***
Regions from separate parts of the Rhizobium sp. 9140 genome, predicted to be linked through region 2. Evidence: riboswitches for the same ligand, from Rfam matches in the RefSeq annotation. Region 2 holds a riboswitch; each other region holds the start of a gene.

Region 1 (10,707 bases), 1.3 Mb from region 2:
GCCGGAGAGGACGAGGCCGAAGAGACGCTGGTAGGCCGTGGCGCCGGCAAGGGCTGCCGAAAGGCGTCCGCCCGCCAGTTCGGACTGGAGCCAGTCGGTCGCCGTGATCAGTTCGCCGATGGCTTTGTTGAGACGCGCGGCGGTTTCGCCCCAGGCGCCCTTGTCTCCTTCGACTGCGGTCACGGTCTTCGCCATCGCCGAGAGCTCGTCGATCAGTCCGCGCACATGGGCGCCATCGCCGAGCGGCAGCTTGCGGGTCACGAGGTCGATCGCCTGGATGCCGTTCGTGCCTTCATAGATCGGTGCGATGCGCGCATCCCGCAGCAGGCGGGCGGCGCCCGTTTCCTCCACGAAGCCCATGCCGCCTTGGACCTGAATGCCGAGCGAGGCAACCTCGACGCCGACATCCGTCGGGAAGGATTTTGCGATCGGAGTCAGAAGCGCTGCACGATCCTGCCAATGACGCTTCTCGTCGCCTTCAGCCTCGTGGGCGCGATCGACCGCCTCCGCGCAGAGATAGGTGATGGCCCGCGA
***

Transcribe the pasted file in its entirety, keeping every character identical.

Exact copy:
Regions from separate parts of the Rhizobium sp. 9140 genome, predicted to be linked through region 2. Evidence: riboswitches for the same ligand, from Rfam matches in the RefSeq annotation. Region 2 holds a riboswitch; each other region holds the start of a gene.

Region 1 (10,707 bases), 1.3 Mb from region 2:
GCCGGAGAGGACGAGGCCGAAGAGACGCTGGTAGGCCGTGGCGCCGGCAAGGGCTGCCGAAAGGCGTCCGCCCGCCAGTTCGGACTGGAGCCAGTCGGTCGCCGTGATCAGTTCGCCGATGGCTTTGTTGAGACGCGCGGCGGTTTCGCCCCAGGCGCCCTTGTCTCCTTCGACTGCGGTCACGGTCTTCGCCATCGCCGAGAGCTCGTCGATCAGTCCGCGCACATGGGCGCCATCGCCGAGCGGCAGCTTGCGGGTCACGAGGTCGATCGCCTGGATGCCGTTCGTGCCTTCATAGATCGGTGCGATGCGCGCATCCCGCAGCAGGCGGGCGGCGCCCGTTTCCTCCACGAAGCCCATGCCGCCTTGGACCTGAATGCCGAGCGAGGCAACCTCGACGCCGACATCCGTCGGGAAGGATTTTGCGATCGGAGTCAGAAGCGCTGCACGATCCTGCCAATGACGCTTCTCGTCGCCTTCAGCCTCGTGGGCGCGATCGACCGCCTCCGCGCAGAGATAGGTGATGGCCCGCGA